- I’m really fascinated by this recent survey by YouGov that asks Americans about their perceptions regarding the size of certain groups in the country, including Muslims, Jews, New Yorkers, atheists, transgender individuals, and more. The results are fascinating (and a little mind-boggling, including the fact that people think 27% of the US is Muslim, 21% of the population is transgender, and 20% of the US has a household income over $1 million). Check out this part of the data:
- Parker Richards has published a thoughtful article in the New Republic about the United States and how we need to see it more realistically:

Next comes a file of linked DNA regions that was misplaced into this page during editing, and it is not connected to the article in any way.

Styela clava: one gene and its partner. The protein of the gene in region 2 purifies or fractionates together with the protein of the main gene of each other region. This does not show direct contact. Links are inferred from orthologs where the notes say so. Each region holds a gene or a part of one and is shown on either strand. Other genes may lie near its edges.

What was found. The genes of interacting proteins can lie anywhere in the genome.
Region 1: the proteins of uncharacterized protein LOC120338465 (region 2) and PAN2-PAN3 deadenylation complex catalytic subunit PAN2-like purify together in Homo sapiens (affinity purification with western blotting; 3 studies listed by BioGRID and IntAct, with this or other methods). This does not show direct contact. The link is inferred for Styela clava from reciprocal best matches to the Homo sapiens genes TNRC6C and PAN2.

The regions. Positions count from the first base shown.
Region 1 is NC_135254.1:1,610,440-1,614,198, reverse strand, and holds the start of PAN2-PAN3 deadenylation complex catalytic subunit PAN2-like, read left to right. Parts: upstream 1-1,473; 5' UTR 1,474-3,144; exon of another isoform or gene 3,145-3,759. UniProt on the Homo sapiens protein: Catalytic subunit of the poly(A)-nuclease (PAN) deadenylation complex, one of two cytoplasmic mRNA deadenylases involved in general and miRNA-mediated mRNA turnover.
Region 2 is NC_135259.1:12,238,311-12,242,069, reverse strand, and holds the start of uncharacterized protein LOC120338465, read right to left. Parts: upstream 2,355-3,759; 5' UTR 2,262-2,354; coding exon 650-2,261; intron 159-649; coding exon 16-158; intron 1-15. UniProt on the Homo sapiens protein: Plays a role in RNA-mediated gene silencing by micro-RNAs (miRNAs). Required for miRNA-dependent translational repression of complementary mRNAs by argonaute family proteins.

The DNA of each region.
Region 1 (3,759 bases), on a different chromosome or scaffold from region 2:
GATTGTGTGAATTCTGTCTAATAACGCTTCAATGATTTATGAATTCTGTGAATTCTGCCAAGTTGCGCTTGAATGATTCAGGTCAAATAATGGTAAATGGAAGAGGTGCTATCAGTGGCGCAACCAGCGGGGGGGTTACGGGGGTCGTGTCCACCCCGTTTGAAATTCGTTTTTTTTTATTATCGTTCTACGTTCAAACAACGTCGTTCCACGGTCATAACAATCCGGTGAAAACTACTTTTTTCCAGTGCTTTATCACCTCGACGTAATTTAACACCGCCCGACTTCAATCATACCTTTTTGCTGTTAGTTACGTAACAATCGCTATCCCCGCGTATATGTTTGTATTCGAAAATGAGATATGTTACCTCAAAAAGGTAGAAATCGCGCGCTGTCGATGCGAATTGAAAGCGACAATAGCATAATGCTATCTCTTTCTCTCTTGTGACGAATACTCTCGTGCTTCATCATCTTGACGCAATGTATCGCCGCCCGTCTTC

Trump’s rise largely coincided with a push and pull over American exceptionalism that has now outlasted his presidency. Sides are not clean, are not divided by party or political orientation. The debate concerns not just what the United States is and can be, but in fact what this or any country can represent to its citizens and to the world. On the one hand are the exceptionalists—those who hold faith in an America that is unique in the world and destined for greatness. Opposing the exceptionalists are a motley crew spread across right, left, and center who argue that America is, even beyond Trump’s relatively amoral formulation, a force for ill. Let’s call this inchoate ideology counter-exceptionalism. It’s not anti-exceptionalist—that is, it is not simply an argument against American exceptionalism. Rather, it is an argument affirming exceptionalism’s inverse: an ideology that argues that America either has always been, or has become, a unique force for ill in the world.